US INF withdraw and possible new land-based missiles deployed in Asia.


Brumby

Major
Because it’s cheaper to house them there than California.
Seriously. Two weeks back I heard an interview with the Japanese foreign minister who said just that.
There are many good reasons to forward deploy. However I would seriously doubt whether it is cheaper if objectively based on cost data. I have been posted to many locations in my lifetime and I can confidently say expats are very expensive once you factor in international schooling, home leave, housing, tax equalization and relocation expenses.
 

SamuraiBlue

Captain
Japanese politician are master in deception and denial, on issue whether any Japan-based US facilities stores or transit nuclear weapons, their stance is we will not ask and we will not know and hence does not violate the constitution. Same case, They could possible just deny this violates the constitution. The general population are just passive enough and US gets what they want. LOL.
Sorry but deploying an IRBM requires a large storage facility and manpower whether it be stationary or mobile.
I further doubt it will be mobile since it will require to transit through populated areas which will hit top news which will instantly call for an uproar in which the cabinet will be ousted and have the missiles removed.
Same with stationary IRBM since you'll need to construct a large bunker structure which will be most visible to the general populous.
 

Viktor Jav

Senior Member
Registered Member
Agree with Samurai here, you can't just park a bunch of IRBMs and its supporting facilities in another nation and not expect the local populance to be oblivious about it. And we are going to cut out the whole "Japanese politicians are deceptive/conniving" argument not just because it is ridiculous but also
1) It is a very blatant racist/nationalistic ad homenim that the forum rules are strictly against.
2) It is a very vague and requires such a huge amount of presupposition that it renders the entire argument moot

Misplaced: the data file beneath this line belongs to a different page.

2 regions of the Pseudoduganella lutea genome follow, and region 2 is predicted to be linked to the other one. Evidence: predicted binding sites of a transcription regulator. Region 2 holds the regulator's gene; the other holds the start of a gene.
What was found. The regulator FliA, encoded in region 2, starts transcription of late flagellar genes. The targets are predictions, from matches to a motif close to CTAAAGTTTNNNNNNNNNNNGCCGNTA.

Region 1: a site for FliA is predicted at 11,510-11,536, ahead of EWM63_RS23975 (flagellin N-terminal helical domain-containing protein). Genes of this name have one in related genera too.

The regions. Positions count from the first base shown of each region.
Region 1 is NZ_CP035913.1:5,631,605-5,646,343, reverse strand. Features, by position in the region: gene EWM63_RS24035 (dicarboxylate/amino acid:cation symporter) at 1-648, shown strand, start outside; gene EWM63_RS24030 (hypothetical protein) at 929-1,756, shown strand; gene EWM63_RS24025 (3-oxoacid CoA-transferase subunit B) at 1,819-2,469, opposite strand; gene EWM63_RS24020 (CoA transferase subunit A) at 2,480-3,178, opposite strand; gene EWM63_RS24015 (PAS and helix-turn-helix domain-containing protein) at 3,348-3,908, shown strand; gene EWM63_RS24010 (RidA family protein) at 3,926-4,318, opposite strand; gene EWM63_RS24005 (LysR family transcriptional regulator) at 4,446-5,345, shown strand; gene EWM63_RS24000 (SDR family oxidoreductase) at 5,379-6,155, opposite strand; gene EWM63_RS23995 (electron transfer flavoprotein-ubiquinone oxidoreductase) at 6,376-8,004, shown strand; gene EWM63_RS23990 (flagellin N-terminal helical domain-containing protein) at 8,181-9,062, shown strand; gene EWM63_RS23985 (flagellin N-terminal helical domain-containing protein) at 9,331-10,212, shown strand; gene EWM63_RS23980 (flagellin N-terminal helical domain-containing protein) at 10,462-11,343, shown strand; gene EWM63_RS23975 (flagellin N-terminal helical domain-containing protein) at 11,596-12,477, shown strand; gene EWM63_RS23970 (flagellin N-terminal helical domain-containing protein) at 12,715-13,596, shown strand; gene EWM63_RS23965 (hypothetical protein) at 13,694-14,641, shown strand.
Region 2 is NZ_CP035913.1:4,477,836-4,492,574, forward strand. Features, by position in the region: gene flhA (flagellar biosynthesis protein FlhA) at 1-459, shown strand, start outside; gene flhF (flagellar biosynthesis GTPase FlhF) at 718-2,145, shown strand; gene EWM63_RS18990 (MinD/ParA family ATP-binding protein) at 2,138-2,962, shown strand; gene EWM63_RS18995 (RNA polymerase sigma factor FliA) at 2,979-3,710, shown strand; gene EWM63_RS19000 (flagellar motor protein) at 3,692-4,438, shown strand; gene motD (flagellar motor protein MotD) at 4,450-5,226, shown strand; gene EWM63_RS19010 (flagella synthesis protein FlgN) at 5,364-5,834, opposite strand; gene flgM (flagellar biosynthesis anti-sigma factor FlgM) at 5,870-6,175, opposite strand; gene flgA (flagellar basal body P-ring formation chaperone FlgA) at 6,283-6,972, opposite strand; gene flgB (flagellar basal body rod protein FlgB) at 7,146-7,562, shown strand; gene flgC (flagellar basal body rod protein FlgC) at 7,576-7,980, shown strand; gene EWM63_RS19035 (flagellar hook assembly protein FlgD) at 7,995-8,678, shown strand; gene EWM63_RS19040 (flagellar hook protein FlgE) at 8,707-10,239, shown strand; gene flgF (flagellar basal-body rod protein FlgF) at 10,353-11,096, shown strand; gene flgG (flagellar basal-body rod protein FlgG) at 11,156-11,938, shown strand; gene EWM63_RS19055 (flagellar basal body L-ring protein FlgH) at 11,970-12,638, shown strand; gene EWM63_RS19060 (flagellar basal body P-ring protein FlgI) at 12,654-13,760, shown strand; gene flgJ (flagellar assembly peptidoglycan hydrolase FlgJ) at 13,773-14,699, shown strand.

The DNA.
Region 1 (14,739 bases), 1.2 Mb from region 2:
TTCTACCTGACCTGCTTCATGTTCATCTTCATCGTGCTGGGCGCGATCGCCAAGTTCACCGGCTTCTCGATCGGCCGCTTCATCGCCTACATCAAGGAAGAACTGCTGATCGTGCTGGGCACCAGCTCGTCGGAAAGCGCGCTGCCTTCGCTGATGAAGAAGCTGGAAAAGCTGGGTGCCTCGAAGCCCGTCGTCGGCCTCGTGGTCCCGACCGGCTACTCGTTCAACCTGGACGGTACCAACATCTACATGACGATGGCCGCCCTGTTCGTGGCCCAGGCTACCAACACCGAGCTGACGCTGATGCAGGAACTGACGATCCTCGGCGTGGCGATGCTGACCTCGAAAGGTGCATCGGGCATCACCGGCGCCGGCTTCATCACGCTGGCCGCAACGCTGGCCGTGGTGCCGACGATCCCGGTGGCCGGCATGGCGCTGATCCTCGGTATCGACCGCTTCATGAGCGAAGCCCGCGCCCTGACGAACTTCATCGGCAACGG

Thus far the US has yet to announce any new IRBM, the closest program known is the MLRS launched Precision Strike Missile. But that’s at the lower end of the game more of a Cruise Missile.
and it takes at least 5-10 years to approve budget, design. prototype, testing and testing ..... if not much more and at that time the new government (not Trump) will emerge and cancel the program
 

TerraN_EmpirE

Tyrant King
That’s a long run program. If it’s a fast program then by year 5 the program could be in production with The current administration possibly finishing a second term and starting fielding.
 

Dolcevita

Senior Member
Agree with Samurai here, you can't just park a bunch of IRBMs and its supporting facilities in another nation and not expect the local populance to be oblivious about it. And we are going to cut out the whole "Japanese politicians are deceptive/conniving" argument not just because it is ridiculous but also
1) It is a very blatant racist/nationalistic ad homenim that the forum rules are strictly against.
2) It is a very vague and requires such a huge amount of presupposition that it renders the entire argument moot
Yet reality is the Japanese government refuses to ask if any Japan-based US facilities stores or transit nuclear weapons because it violates the constitution. That is the nuclear weapon and not the asking part. Do you see the irony?

Japanese Government is known for being meticulous but not for this instance. It was intentionally overlooked with intent to deny. LOL

Let's just pretend these are vehicles with empty shell.

see no evil hear no evil and acknowledge no evil.
 
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Anlsvrthng

Senior Member
Registered Member
I don't trust these plutonium stockpile figures for China at all. It's claimed that China has only 3 tons of Pu - for comparison, "pacifist" Japan has 46 tons. This is outlandish and if it's true then the Chinese government has been monstrously negligent. The most dangerous thing about China's nuclear doctrine is that it's morphed into a quasi-religion in the minds of Chinese strategists, rather than a policy that was suitable for its time and place. Now is no longer the time or place.


Which facility are you referring to? There's the plant at Jiuquan and the one at Guangyuan.
Japan stockpile is high burn up commercial grade Pu, with lot of 240/242, HEU more usable for bomb, and commercial grade it is useless for hydrogen bomb.

40°13'27.32" N 97°21'37.75" E
32°29'41.73" N 105°35'28.89" E
 

ZeEa5KPul

Junior Member
Registered Member
Japan stockpile is high burn up commercial grade Pu, with lot of 240/242, HEU more usable for bomb, and commercial grade it is useless for hydrogen bomb.

40°13'27.32" N 97°21'37.75" E
32°29'41.73" N 105°35'28.89" E
Plutonium enrichment by centrifugation is generally considered infeasible because of the mass difference between isotopes - 1 for Pu 240/239 vs. 3 for U 238/235 - but there's an interesting laser enrichment technology that utilizes the difference in magnetic properties of the nuclei, not the mass difference, to preferentially ionize one isotope which can then be captured by an electric field. All the work I've seen on it uses uranium enrichment as an example, but it might be feasible to use it to enrich an existing commercial grade Pu stockpile.

The 2.9+- 0.6 figure I've seen for China's plutonium stockpile is the weapons grade stuff, I wonder how much commerical grade plutonium it has.
 

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